Taking the PMP® examination is one of the biggest steps you’ll take in your career as a Project Manager and one of the most daunting. There seems to be an endless parade of information to stuff into your brain but don’t be discouraged! By careful planning and structure, you can pass the exam with a minimum of stress and absorb more of the information you need to be a success in your chosen career.
The very first thing you need is a study plan. Assess your daily obligations; many people devote months to their studies and ignore the other things they need to do every day. Distraction sets in; catch-up becomes tedious and interferes with studies. List your normal schedule and then assign a daily time for study, usually 90-120 minutes. By establishing a routine, you have study time allotted and everything else that can distract you has already been taken care of.
Why assign a time limit for study? There are only so many hoops you can make your brain jump through before it tires and begins to stumble. Just like pushing yourself physically, after awhile pushing yourself mentally becomes redundant and you start to lose the progress you’ve made. By limiting your study time, you actually increase your retention and the amount of knowledge you can absorb! If your goal is to be the best Project Manager you can be this may be one of the most important things you can do for your future. You’ll only need sixty one percent to pass the exam but if you want to enjoy being the very best at what you’ve chosen to do, aim a lot higher.
Setting weekly goals and keeping track of your progress will not only encourage you as you study, you’ll be able to make the most of your time and study more effectively. Instead of skipping around and perhaps missing an important area of study, you’ll cover everything thoroughly. It would be a good idea before you begin to make a chart of your objectives, week by week. This will help you to focus on daily goals but be sure not to cram too much into each session. You will retain much more by concentrating on one subject at a time. Since you need to learn so many things about so many subjects, it may be best to divide the subjects into categories that make sense to you. If there is something of particular interest to you that you really enjoy, you might place it in such a way that it “rewards” you after an especially difficult section of study.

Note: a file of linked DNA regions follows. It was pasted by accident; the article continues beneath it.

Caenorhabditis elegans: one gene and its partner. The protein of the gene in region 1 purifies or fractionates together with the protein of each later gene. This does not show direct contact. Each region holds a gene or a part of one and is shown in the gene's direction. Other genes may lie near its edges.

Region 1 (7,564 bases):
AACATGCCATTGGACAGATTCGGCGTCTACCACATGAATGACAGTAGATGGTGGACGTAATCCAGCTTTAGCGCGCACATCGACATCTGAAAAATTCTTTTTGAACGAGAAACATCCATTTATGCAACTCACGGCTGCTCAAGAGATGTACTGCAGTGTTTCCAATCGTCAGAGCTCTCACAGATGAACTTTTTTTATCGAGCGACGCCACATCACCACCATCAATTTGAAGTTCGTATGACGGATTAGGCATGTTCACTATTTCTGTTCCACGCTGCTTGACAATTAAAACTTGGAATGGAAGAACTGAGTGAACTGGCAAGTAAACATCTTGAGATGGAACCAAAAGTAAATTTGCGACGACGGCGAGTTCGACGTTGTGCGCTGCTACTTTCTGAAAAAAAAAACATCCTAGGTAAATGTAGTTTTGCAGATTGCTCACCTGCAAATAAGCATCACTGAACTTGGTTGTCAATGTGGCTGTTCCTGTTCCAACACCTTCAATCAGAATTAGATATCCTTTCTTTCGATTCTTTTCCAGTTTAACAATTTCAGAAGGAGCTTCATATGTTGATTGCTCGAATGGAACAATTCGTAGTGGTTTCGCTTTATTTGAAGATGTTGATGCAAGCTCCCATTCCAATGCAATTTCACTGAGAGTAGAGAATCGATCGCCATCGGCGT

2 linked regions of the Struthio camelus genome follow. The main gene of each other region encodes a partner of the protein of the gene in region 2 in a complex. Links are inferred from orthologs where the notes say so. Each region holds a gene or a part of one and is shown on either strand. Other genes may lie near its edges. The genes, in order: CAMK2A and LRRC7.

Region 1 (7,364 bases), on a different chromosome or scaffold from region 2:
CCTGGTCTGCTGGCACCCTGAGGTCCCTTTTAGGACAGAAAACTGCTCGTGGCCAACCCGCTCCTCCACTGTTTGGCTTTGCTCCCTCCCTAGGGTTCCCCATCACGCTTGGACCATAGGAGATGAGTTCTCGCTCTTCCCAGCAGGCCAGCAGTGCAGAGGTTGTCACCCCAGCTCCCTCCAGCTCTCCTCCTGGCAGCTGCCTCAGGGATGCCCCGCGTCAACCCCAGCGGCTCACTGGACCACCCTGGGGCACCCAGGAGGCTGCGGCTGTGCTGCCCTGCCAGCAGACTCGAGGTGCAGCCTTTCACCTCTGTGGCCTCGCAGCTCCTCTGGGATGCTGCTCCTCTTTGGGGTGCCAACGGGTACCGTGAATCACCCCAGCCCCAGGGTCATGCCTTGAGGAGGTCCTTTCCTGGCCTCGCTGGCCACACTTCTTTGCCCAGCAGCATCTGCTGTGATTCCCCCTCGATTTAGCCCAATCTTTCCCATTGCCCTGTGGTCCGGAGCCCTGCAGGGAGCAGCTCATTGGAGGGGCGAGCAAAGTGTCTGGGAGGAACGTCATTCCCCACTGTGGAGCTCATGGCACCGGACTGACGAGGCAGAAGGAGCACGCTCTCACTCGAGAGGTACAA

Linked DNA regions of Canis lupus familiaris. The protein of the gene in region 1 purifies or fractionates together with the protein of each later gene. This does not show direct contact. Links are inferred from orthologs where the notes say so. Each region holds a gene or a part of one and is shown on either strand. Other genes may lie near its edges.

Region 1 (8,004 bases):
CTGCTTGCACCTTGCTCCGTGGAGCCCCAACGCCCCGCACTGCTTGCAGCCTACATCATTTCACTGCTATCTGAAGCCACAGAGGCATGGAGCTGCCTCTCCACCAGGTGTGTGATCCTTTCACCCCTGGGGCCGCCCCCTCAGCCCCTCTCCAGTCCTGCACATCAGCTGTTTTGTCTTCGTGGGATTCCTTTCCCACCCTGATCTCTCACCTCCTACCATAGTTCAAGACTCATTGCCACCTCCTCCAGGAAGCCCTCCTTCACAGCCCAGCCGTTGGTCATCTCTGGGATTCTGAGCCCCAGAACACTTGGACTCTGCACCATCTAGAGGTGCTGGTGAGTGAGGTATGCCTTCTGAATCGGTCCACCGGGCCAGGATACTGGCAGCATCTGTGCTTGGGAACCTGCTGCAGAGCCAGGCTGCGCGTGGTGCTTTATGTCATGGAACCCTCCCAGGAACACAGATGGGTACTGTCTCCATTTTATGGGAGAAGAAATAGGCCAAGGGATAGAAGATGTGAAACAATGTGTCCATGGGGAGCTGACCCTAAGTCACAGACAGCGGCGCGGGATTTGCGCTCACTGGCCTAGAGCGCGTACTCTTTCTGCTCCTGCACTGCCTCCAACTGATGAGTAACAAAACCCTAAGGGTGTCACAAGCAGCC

Repetition is another good technique for solidifying your new knowledge. Believe it or not, repeating a fact to yourself creates a neural pathway that your memory can travel again. Rather than “burning” it into your memory, you’re clearing a trail through the undergrowth with the important knowledge at the end of the path. By repeating something to yourself or writing it on paper, you’re walking it home where it will stay as long as you visit it occasionally. It’s best to practice repetition every day for at least a month and ideally for two months. If possible, you should do your repetitive mental calisthenics when you first get up, as the brain is at its most receptive immediately upon awakening. Plus, relaxing in bed for ten minutes while you mentally repeat what you want to remember can be very pleasant and reinforce a positive outlook toward your PMP test!
You have undoubtedly heard of PMP boot camps, 2-5 day cram courses for the exam that can cost thousands of dollars and claim a 95% pass rate. Most boot camps base most of their class time on the PMBOK, which is available for much less than the cost of a boot camp. By reading through and highlighting the most important passages, you’ll probably learn nearly as much for a fraction of the price of a boot camp. You would be better advised to make your plan, establish a routine, break your learning into small chunks and reinforce your learning through repetition.
A very important last suggestion–everyone needs a break. Even if you’re enjoying your studies, you should take at least one full day a week to get completely away from it and do other things. It doesn’t have to be a big production or cost a lot of money; a morning walk, reading, a movie, a play, or anything that truly relaxes and refreshes you is just as important as the work you do the rest of the week.
About the author: Cornelius Fichtner, PMP is an international project manager and noted PMP expert. He is the host of The PM Podcast at www.thepmpodcast.com where you can hear his free interviews with project management experts from around the world. His PM PrepCast at www.pm-prepcast.com has also helped over 2,000 project managers to prepare for the PMP exam. Please send your comments to firstname.lastname@example.org.